Plagues, nuclear threats, an electromagnetic pulse attack. Each could knock the United States off the power grid. These potential disaster strikes can seem daunting.
“The odds of you being in a terrorist attack are about 1 in 22 billion, or being in any kind of significant disaster,” terrorism expert James Carafano tells The Daily Signal. “But the fact is, that stuff does happen. It happens all the time. And when it happens, it happens to everyday people like you.”
Carafano, vice president for foreign and defense policy studies at The Heritage Foundation and the E.W. Richardson fellow, explains actions to take for disaster preparation in his new book, “Surviving the End: A Practical Guide for Everyday Americans in the Age of Terror.”
According to Carafano’s research, faith, family, education, and health are attributes needed to best survive a disaster.
“The person that’s most likely to survive a disaster is a married, high school-educated, church-going, gun-toting yoga instructor,” Carafano said.
He has proposed a panel on this topic for the 2016 South by Southwest (SXSW) conference in Austin, Texas, called “Survive the End.”
“If you really want to know what families and every American should do, don’t go to a survivalist website,” Carafano says.
He says survival skills, like how to start a campfire, are not as important as the confidence and resilience that come with faith, responsibility that comes from having a family, and a solid high school education. “Not surprisingly,” healthy people also deal much better with disasters.
“I came at this from a science-driven perspective,” Carafano says. “The data on this, and the research behind this, is absolutely rock-solid. It’s not about how much food you have stockpiled in your basement. It’s about what kind of person you are.”
As the 10th anniversary of Hurricane Katrina looms, Carafano points to surveys of who delivered the best care during the aftermath of the storm.
“It was the local churches and organizations that got together to help people in the communities that were rated as the most responsive and the most effective,” he said of Louisiana.
He stated that certain communities got through Hurricane Katrina very well, noting that the Vietnamese community was a “prime example.” During this time, the Vietnamese grouped together to support and take care of one another.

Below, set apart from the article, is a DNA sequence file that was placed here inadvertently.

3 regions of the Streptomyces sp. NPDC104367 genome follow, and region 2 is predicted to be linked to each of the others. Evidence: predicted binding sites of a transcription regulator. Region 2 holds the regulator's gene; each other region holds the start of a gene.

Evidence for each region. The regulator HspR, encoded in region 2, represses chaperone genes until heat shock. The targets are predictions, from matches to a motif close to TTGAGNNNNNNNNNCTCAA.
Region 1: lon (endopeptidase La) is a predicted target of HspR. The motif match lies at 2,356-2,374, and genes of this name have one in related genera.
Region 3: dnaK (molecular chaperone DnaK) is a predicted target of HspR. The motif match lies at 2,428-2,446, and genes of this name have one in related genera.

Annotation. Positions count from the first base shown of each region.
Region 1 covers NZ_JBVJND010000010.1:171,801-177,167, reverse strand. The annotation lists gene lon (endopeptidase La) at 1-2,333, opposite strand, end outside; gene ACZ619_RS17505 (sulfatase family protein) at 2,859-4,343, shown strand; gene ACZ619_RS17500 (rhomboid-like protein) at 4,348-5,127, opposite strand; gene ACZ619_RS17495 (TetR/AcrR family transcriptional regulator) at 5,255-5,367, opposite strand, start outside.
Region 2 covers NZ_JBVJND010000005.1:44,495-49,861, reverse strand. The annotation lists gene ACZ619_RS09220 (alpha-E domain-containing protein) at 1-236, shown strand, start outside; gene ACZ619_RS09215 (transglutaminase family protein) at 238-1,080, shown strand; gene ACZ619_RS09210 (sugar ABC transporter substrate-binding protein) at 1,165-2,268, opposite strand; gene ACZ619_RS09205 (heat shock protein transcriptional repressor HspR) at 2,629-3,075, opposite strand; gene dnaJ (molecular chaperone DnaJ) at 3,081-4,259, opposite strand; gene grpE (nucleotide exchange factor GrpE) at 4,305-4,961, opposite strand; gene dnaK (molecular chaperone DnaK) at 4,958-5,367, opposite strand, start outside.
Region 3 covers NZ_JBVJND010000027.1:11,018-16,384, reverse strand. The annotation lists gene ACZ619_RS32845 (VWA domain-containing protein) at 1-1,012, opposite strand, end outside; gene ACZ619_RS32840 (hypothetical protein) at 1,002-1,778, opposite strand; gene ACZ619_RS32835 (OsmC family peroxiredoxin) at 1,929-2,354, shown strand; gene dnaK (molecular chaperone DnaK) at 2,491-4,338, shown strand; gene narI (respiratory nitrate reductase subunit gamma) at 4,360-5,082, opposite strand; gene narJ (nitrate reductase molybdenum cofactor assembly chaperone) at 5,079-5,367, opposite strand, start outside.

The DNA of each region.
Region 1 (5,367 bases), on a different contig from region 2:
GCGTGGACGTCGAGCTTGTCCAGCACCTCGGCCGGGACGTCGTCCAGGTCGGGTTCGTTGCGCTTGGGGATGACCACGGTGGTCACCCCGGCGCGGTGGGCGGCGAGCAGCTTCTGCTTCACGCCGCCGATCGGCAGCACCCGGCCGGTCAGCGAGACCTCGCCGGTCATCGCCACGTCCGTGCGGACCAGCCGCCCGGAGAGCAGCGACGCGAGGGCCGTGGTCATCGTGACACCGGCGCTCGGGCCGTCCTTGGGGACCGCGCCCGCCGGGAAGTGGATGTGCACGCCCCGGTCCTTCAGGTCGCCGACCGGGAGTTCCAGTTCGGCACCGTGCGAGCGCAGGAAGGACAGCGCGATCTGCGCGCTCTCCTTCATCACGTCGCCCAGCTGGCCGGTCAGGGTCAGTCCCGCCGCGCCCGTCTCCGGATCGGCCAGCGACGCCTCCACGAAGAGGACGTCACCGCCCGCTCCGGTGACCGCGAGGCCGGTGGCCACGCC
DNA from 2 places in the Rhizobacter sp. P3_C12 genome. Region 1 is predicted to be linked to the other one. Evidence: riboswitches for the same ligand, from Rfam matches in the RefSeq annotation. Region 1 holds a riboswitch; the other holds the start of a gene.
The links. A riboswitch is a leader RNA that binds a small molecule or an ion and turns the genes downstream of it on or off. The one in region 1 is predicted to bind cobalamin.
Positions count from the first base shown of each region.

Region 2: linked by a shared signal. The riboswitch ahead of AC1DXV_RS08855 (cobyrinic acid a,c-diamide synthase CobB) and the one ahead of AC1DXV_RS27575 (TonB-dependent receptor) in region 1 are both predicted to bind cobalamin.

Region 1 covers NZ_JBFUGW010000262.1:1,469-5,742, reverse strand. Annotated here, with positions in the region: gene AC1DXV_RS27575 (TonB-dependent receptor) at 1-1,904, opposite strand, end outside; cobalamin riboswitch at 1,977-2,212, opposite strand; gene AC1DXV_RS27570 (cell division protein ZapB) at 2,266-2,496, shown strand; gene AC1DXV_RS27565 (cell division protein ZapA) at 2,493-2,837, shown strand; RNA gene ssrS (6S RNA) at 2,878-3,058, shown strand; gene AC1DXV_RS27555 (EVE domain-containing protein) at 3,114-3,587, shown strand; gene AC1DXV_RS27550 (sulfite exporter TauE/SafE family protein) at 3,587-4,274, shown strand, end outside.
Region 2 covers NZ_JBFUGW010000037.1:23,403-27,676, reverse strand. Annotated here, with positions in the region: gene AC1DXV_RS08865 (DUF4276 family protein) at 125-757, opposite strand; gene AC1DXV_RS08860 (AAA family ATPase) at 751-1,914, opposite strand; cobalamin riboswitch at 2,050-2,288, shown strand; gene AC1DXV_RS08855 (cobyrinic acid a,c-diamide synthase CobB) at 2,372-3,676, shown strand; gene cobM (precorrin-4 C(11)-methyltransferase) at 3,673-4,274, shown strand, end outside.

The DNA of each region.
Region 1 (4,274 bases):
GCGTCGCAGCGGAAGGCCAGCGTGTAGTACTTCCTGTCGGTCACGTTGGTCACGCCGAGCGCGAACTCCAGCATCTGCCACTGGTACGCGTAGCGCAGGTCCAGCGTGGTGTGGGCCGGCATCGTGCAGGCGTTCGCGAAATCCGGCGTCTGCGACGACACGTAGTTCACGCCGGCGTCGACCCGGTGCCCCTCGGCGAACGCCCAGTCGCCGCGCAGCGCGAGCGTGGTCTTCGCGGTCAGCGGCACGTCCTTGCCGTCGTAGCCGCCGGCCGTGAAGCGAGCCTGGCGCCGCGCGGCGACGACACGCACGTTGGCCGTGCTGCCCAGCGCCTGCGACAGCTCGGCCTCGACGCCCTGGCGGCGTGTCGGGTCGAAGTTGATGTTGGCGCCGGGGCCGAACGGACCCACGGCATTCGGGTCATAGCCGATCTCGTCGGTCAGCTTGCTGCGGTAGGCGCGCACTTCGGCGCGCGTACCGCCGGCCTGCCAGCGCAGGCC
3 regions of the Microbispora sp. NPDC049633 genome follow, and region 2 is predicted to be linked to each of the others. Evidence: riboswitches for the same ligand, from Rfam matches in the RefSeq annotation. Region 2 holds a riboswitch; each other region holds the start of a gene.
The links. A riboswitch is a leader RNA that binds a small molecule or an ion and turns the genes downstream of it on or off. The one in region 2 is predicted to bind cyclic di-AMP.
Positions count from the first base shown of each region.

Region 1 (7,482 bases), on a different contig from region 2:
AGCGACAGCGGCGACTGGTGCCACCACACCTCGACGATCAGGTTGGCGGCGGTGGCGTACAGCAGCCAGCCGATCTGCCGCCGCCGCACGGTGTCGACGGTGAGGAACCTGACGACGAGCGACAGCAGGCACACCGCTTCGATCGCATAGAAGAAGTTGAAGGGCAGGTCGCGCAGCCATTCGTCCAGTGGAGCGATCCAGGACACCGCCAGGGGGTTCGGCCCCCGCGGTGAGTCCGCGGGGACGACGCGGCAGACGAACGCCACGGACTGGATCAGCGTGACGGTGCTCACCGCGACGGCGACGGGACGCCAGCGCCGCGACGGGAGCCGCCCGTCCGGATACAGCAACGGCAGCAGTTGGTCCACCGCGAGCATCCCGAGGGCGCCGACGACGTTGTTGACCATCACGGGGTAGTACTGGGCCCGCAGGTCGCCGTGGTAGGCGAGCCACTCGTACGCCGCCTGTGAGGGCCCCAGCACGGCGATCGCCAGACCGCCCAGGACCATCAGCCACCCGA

“Even within that kind of chaos and mess, you had these elements of faith, family, education, and health.”
Joining Carafano on his proposed SXSW panel are Ericka Andersen Sylvester, digital director at National Review and healthy lifestyle blogger; conservative commentator Stacy Washington; and Lindsey Burke, an education expert and Will Skillman fellow at The Heritage Foundation.
The panelists will not discuss how to build barricades and bomb shelters, but rather engage in conversation about having a healthy family, maintaining personal health, how to best educate children, and the role faith plays in society.
“I’m an American mom,” proposed panelist Washington tells The Daily Signal. “I really want to be confident that I’m doing all the things that I’m supposed to do to support my family and to protect them. And being prepared is one of those things.”
“Being prepared is simple to do, and it doesn’t take a ton of your time.”
Having spoken at SXSW two years ago, Carafano would like to take a conversation back to the conference that gives practical advice anyone can implement.
“[The potential SXSW conference attendees] are going to hear things that are going to make them better people,” he stated. “Even if they’re never in a terrorist attack or never in a disaster, [the things presented] are going to make them happier, better, and more productive citizens. I think it’s a message that really transcends everything.”
In order for Carafano’s panel to make the cut, he’ll need supporters to vote for it on SXSW’s Panel Picker.
“This is fundamental lifestyle 101 that I think is important for a generation to really embrace,” said Carafano.